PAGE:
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Friday, 23 March, 2001, 12:13 GMT
Mir: A home in space
Mir Nasa
Mir brought harmony between the superpowers
By BBC News Online science editor Dr David Whitehouse

The demise of Mir ends an important chapter in the history of space exploration. It was born out of the Cold War struggle between the superpowers but in the end it taught the Americans and the Russians how to work together.


Mir taught us how to live in space. It needs no other legacy

Mir has had a dramatic 15-year mission. At one extreme there were the weeks and weeks of tedium for the cosmonauts who set out new space endurance records; at the other, there were the near-fatal accidents.

Over the years, Mir has circled the Earth about 88,000 times, travelling 3.6bn km (2.2bn miles). In many ways, the platform has been humankind's first real home in space.

It was launched in 1986 but its design and technology reached back to the early 1970s, and despite the fanfare that greeted its launch it was very much part of the winding down of the Soviet space effort.

Limited science

The USSR had lost the race to the Moon and real government commitment to space faded soon afterwards.

Nasa
Science was not really what Mir was all about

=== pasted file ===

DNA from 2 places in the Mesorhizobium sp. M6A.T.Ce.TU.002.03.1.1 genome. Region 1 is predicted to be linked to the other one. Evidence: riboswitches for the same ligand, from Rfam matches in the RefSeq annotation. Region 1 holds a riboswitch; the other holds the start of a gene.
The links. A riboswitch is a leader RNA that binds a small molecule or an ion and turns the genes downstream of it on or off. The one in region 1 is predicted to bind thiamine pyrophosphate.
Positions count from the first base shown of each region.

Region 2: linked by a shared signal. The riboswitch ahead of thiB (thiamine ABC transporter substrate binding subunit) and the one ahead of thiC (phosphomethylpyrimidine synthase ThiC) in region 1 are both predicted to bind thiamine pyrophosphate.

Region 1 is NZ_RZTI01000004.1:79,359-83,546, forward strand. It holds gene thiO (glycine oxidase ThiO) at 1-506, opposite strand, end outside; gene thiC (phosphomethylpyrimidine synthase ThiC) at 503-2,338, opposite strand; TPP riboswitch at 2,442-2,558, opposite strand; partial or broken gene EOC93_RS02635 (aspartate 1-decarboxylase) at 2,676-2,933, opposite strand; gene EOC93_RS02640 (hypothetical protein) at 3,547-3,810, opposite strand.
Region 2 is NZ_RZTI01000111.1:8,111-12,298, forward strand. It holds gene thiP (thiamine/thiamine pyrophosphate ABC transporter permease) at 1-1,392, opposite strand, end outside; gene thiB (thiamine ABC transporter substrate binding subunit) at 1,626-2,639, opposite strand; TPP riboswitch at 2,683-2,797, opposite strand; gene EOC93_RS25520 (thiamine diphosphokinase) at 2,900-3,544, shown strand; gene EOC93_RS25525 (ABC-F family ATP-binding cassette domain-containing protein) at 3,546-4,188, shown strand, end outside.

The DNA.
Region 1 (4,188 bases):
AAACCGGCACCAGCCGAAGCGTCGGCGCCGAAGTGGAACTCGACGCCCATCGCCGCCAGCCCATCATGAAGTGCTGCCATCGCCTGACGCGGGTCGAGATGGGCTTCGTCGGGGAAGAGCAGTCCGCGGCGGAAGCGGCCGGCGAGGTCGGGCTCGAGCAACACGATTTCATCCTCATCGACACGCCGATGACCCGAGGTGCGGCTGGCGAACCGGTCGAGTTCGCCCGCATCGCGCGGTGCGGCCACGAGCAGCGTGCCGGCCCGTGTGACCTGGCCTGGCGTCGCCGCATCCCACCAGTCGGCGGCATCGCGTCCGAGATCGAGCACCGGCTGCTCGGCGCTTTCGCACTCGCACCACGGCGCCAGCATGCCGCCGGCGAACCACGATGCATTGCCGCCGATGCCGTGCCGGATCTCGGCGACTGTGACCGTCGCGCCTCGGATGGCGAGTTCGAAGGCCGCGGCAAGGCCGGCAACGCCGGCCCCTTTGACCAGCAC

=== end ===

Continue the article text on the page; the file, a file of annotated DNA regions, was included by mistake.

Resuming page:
The fact is that the Russians never worked out exactly what to do with Mir.

Mir's contribution to science has been rather limited. Experiments carried out on board were often poorly executed and in many cases the results inadequately recorded and seldom returned to Earth. More than one space official lamented Mir's poor science record.

When the Americans arrived in 1995, they made a concerted effort to get some science out of Mir but even they gave up after a while.

Chinese station

But to think that Mir has been a failure because of its meagre contribution to science is to completely miss the point.

Mir's outstanding success is that it has survived. The people who went there had to overcome problems both trivial and nearly fatal. Mir taught us how to live in space. It needs no other legacy.

Today, the economy of Russia can no longer support the country's efforts in space. Russia has been forced instead to spend its limited resources on the US-led consortium of 16 nations building the International Space Station (ISS).

So, for Russia, Mir's loss is the start of a new phase. But what will they think when they see another country begin to explore space in the way they used to, when China launches a space station of its own?


Fiery descent

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